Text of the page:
Straight American Bourbon Round-up

Although the recommendations of my Spotlight Toronto piece are more directed at Ontario readers (where one government corporations sells all the whisky), it's still a good piece to brush up on American whisky, and the subtle labeling differences that make all the difference with how the whisky is made:

Each country regulates the requirements for whisky, and these regulations have a big impact on the final product. In Scotland, single malt scotch is defined as being from one distillery, and made of 100% malted barley. The only additives allowed are water and a touch of caramel for colouring. In the United States, “Straight Bourbon” is even more heavily regulated than single malt scotch. Without “straight” on the label, however, the bourbon might contain additional flavouring.

Flavoured Whisky For Frat Boys

But in a time when society is trying to move away from sexism and 1950s-era female stereotypes, Piehole is a huge fail. In its marketing, Diageo says Piehole is inspired by grandma. If that’s the case, why are there mid-20th Century strippers on the label? If we’re really trying to sell grandma’s recipes, how about a tasteful image of a grandma? Oh, yeah, that’s not going to appeal to Johnny Frat Boy.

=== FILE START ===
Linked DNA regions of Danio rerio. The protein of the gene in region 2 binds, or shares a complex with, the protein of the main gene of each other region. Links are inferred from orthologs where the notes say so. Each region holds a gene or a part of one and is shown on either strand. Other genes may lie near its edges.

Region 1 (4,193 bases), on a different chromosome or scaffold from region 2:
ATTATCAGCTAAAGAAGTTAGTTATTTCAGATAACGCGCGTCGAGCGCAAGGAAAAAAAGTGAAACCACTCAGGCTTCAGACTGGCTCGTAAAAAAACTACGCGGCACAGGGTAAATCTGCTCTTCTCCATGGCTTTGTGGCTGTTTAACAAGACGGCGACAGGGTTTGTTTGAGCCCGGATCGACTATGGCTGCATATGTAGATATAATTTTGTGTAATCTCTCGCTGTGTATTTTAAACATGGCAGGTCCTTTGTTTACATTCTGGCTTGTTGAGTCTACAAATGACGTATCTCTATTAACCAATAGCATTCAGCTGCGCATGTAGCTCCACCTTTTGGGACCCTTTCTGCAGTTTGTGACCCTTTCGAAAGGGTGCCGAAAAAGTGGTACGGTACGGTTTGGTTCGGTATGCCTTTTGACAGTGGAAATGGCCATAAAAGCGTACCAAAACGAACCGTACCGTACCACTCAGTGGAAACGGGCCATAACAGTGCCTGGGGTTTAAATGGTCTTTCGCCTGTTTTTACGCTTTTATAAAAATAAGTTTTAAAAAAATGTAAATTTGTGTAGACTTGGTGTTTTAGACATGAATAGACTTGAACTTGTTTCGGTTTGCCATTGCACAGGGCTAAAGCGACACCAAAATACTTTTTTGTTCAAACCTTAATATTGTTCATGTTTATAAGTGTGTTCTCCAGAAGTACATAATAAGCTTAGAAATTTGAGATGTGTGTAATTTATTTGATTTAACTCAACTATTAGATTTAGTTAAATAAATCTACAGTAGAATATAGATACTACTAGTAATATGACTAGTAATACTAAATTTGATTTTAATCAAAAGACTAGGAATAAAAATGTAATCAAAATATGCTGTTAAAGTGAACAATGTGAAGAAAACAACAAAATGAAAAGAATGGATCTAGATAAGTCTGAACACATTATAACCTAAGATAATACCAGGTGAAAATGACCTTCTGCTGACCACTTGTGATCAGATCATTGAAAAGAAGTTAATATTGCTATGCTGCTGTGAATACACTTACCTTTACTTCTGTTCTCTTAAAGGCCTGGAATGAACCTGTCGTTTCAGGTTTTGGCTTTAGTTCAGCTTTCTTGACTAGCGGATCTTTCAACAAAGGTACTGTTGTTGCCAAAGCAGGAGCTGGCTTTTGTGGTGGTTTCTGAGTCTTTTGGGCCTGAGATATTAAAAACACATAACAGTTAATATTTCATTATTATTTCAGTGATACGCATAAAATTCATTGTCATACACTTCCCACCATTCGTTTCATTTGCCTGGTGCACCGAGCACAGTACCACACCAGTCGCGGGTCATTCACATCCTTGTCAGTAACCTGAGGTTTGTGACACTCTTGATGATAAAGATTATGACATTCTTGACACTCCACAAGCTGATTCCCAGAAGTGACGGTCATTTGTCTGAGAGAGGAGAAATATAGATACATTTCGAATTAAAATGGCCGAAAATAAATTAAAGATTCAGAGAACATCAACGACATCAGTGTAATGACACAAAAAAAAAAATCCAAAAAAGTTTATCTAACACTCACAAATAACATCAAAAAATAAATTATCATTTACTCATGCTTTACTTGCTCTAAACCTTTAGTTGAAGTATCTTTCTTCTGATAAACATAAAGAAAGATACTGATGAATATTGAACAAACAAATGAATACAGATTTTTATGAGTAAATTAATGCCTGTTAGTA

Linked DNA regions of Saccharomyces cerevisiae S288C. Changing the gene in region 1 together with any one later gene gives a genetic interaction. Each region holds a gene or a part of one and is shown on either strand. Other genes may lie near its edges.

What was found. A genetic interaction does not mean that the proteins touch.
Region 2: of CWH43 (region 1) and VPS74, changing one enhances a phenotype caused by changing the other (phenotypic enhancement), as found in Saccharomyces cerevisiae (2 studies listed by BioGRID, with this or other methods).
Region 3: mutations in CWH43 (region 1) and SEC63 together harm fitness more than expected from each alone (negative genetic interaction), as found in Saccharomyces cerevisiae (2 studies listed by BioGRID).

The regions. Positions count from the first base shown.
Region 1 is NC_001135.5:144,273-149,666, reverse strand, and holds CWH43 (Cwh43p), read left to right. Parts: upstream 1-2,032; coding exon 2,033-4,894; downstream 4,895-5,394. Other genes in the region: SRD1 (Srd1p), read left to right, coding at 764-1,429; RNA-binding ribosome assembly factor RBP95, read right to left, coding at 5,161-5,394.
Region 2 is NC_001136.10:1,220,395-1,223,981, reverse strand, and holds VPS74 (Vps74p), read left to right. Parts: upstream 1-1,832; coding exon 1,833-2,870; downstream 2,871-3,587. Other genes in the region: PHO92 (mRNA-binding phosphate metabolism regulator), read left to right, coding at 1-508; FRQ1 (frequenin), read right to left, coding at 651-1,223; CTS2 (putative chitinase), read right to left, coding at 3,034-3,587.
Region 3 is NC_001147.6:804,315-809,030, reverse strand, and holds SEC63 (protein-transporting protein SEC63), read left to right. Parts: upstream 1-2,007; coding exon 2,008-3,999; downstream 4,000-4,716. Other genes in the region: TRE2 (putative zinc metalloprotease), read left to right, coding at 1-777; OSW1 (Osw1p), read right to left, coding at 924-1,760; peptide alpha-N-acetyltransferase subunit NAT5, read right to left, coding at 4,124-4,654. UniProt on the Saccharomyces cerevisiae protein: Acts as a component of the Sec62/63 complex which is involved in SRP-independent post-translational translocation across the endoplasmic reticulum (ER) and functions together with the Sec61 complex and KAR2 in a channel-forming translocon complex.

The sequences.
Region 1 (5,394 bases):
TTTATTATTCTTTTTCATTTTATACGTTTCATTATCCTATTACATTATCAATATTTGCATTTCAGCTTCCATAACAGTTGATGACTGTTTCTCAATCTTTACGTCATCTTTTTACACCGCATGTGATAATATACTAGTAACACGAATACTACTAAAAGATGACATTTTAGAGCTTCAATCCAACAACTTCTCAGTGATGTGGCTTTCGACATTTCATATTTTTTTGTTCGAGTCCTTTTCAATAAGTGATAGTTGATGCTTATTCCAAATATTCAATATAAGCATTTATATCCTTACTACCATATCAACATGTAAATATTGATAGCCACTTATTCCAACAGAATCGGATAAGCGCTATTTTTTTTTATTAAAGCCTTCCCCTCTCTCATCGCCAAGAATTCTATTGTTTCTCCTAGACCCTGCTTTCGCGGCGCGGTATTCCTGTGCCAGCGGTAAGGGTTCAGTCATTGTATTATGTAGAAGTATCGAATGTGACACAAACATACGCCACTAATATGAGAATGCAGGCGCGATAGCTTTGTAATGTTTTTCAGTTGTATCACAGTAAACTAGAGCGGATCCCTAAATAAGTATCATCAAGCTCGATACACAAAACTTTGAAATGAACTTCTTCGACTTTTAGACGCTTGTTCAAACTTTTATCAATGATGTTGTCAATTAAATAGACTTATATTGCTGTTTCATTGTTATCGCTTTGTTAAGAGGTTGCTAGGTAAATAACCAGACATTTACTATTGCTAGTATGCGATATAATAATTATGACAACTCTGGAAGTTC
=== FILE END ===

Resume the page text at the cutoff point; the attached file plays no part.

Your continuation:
I agree with Fred. Sure, you can argue that marketers are catering to an already existing market. Some see this as justification enough, but by using out-dated imagery on cheap flavoured whisky, they're just helping to maintain bad behaviour. Piehole Cherry Pie Whisky. Really? 

The Business of Blended vs Single Malts Sales

Telling paragraph from Oliver Klimek, on Diageo placing blended scotch above single malts:

Diageo ... tirelessly emphasizes the importance that blended whisky has for them, that single malts are more ore less regarded as a by-product of blending and that they are not really relevant for their business.

The entire piece is excellent, and I couldn't agree more. While Diageo owns some of the more popular names in single malt scotch, the blended whisky of Johnnie Walker is the star of their Scottish portfolio. Most Diageo's single malt distilleries are hidden behind the Discovering Distilleries website that looks more like an after-thought from 2002.

Few of the distilleries have an interest write-up online. I'm thankful that the Diageo brand group in Canada was incredibly helpful when writing The Whisky Cabinet. I was able to get the background information needed for the book.